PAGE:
Friday 23 December 2016.
Time: one minute before dawn
The wind changes direction and the weather vane moves. It has been stationary for an hour. But for a moment, it returns to its normal activity. If it were a person, it would think that it hasn’t taken much effort because it normally points in one direction or another. It might ask itself about the purpose of its existence as it has scarcely moved since the end of the year, when it stopped.
Anyone who has travelled there would know that it does not usually remain still.
For most of the time, it points north-west, and the rest of the time it faces south-east. It is really a very active weather vane.
But what the weather vane should be asking itself is what is the real reason for being there.
Remodelled at the beginning of the 20th century, the building has a facade that is a work of art. Above the floors on the same corner at the junction, someone decided to erect a small tower and above it, a weather vane. It is dark in colour with the four points of the compass represented two levels below it. On the first level, there are two perpendicular bars made out of wrought iron pointing in each direction with the corresponding letters forged vertically at each end. On the second level, below, you can see a horizontal circumference in the same colour as the weather vane.
Few citizens in Zaragoza are aware of the existence of this weather vane at the intersection between Don Jaime I Street and the Calle Mayor, which is called Espoz and Mina.
Nor do the people who walk across this junction look up to watch it today.
It is early. Dawn. Only two people are walking on this corner. A man stops to look to the east at the beautiful tower of the Church of La Magdalena as the first rays of dawn cast their light upon its top.
Suddenly, he lowers his gaze to look at a group of young people running towards him. They seem very excited and are shouting out to each other.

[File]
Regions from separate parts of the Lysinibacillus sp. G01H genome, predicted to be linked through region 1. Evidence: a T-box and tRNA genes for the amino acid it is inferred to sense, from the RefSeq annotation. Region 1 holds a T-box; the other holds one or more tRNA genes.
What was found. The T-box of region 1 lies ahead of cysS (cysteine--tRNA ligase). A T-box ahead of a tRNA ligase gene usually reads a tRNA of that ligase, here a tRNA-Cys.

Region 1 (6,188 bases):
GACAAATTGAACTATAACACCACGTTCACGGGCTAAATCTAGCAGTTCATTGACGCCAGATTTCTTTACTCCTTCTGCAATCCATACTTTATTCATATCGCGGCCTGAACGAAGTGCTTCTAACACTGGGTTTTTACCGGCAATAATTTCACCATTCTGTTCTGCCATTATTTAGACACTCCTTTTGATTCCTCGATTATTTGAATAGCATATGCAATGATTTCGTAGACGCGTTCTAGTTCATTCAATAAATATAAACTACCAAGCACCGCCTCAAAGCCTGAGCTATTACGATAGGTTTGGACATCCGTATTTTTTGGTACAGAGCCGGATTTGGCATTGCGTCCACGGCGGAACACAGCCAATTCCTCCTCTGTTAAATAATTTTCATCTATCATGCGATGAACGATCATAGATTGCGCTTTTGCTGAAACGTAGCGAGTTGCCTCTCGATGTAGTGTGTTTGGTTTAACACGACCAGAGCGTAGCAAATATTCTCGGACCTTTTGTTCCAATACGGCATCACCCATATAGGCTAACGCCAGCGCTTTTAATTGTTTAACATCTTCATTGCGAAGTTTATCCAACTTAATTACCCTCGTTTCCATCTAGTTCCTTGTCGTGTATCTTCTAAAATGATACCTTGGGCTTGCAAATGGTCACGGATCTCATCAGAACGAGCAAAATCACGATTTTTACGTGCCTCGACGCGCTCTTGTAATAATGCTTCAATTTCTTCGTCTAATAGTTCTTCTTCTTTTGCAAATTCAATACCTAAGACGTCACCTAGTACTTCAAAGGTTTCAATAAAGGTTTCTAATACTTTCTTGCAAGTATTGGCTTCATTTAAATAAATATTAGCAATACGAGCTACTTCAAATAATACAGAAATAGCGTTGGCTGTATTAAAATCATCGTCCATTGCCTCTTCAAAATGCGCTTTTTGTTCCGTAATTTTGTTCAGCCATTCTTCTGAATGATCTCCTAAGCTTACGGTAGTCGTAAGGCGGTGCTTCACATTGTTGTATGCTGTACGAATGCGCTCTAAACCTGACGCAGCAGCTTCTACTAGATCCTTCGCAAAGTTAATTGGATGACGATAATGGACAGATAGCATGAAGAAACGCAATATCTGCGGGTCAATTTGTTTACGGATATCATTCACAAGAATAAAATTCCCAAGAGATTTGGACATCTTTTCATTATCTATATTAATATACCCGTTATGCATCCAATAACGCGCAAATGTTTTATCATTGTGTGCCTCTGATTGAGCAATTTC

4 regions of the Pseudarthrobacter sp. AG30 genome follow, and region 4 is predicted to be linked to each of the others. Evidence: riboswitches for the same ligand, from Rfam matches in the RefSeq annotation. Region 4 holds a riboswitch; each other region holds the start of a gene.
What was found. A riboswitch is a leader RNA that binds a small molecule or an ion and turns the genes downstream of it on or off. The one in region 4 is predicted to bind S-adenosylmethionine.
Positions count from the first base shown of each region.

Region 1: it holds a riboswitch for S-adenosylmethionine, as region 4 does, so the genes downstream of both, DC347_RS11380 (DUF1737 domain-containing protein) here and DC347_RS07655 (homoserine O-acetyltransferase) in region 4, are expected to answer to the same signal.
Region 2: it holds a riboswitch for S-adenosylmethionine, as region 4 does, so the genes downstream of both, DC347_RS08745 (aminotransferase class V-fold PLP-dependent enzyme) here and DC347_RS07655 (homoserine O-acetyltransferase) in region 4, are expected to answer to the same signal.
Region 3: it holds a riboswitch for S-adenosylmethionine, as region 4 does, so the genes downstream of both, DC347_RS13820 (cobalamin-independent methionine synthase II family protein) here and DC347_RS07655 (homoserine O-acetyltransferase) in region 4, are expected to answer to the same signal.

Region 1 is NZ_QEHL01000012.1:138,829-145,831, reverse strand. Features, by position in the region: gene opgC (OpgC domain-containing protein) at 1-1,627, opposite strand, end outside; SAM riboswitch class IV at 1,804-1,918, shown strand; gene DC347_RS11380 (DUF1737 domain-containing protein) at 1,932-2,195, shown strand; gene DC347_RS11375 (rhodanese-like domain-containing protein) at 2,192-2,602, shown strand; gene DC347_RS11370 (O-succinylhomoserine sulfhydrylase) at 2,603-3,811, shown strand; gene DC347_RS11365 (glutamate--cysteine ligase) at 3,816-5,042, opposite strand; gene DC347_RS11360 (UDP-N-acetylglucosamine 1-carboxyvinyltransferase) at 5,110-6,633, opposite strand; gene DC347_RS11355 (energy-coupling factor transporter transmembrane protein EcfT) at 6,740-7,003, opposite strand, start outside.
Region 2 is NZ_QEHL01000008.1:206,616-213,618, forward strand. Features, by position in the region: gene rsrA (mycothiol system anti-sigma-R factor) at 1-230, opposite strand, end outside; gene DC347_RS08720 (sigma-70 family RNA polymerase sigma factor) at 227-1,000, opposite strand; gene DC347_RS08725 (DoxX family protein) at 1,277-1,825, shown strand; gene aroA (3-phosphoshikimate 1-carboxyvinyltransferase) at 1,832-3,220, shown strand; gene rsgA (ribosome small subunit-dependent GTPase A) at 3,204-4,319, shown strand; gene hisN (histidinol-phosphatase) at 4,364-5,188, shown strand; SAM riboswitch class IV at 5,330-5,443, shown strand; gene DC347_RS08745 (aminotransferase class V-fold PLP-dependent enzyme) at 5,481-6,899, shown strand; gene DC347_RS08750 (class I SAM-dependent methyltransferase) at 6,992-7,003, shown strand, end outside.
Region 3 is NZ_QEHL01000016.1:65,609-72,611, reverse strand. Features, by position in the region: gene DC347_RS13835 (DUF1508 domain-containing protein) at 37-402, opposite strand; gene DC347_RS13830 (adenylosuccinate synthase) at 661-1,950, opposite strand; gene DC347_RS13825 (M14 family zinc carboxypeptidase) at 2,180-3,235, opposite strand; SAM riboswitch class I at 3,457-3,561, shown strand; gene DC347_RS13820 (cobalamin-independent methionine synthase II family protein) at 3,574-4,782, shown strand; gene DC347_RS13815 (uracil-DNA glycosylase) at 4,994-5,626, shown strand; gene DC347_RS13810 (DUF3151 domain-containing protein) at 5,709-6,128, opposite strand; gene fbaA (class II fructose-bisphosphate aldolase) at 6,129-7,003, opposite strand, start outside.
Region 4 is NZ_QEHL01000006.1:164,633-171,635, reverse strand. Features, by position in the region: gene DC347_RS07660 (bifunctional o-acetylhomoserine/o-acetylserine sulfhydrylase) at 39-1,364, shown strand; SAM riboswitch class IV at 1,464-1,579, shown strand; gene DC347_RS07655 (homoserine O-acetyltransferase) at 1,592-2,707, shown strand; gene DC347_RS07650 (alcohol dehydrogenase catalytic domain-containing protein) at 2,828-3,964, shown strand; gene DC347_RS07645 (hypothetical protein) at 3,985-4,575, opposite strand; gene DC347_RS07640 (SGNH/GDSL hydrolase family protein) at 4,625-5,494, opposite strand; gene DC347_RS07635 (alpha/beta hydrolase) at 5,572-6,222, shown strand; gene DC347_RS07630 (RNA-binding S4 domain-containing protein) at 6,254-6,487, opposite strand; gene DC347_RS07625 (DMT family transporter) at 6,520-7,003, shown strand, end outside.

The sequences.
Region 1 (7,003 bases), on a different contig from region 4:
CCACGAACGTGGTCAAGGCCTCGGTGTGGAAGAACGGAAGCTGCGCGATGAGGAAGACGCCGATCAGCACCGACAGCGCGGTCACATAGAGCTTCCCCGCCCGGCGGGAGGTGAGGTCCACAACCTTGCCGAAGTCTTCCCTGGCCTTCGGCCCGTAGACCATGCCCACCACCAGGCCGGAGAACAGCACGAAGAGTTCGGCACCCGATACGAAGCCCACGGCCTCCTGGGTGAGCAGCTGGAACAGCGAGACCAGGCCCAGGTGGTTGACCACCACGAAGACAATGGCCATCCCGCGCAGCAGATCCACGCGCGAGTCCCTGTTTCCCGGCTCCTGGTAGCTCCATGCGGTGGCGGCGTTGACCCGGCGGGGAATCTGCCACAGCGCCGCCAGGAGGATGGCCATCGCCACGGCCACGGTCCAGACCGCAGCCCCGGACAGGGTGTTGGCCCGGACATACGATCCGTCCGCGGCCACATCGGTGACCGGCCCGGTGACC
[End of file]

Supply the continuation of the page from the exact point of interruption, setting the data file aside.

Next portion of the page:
The group quickly reaches the corner. There are three boys and two girls. A boy and a girl are holding hands. Some of them are shouting over each other. The only thing the man can make out that they are discussing is whether it is the exact time that they had to arrive.
They quickly check their watches and agree that it is the correct time. Then, one of the young people takes out a musical instrument and begins to play. The others stop and look around. A few passers-by stop to observe them quietly. Just as the tune comes to an end, there is a burst of light emanating from the centre of the junction. Suddenly, the wind picks up. As the young man plays the tune, the light gets brighter and the wind grows stronger. The boy looks on as he carries on playing. The others continue to watch the centre of the junction. With a mixture of fear and excitement, they begin to shift positions as if preparing themselves for something about to happen. The man continues to observe them. He remains motionless, not moving an inch from where he is standing. He stares at the group, arms hanging passively at his side, his body half stooped and his mouth wide open.
When the young man stops playing, in the very space where the streets converge, a dark void opens, with small revolving lights at its centre disappearing in a spiral. Without saying a word to each other, the young people begin to leap one by one, disappearing into the void.
Just at that moment, the young man holding hands with the girl, loses his balance. Their hands come apart. The boy falls as if struck down, hitting his head on the ground, and remains motionless on the pavement. The girl can be heard shouting his name, stretching out her arm towards him as she disappears into the nothingness.
Immediately the void closes, the lights disappear and the wind calms.
The man observing the scene and a woman who has approached the area, start shouting and gesticulating for help, and calling for the police while the boy remains lying motionless on the ground. No one else looks at him. No one goes to help him.
If any of the people present had looked up at the building on the corner when the portal had closed, they would have seen that a figure, who had been observing the whole scene from behind the curtains on the 8th floor, had stopped watching and had withdrawn to the interior of the apartment.
Writer: Glen Lapson © 2016
English translator: Rose Cartledge
Publisher: Fundacion ECUUP
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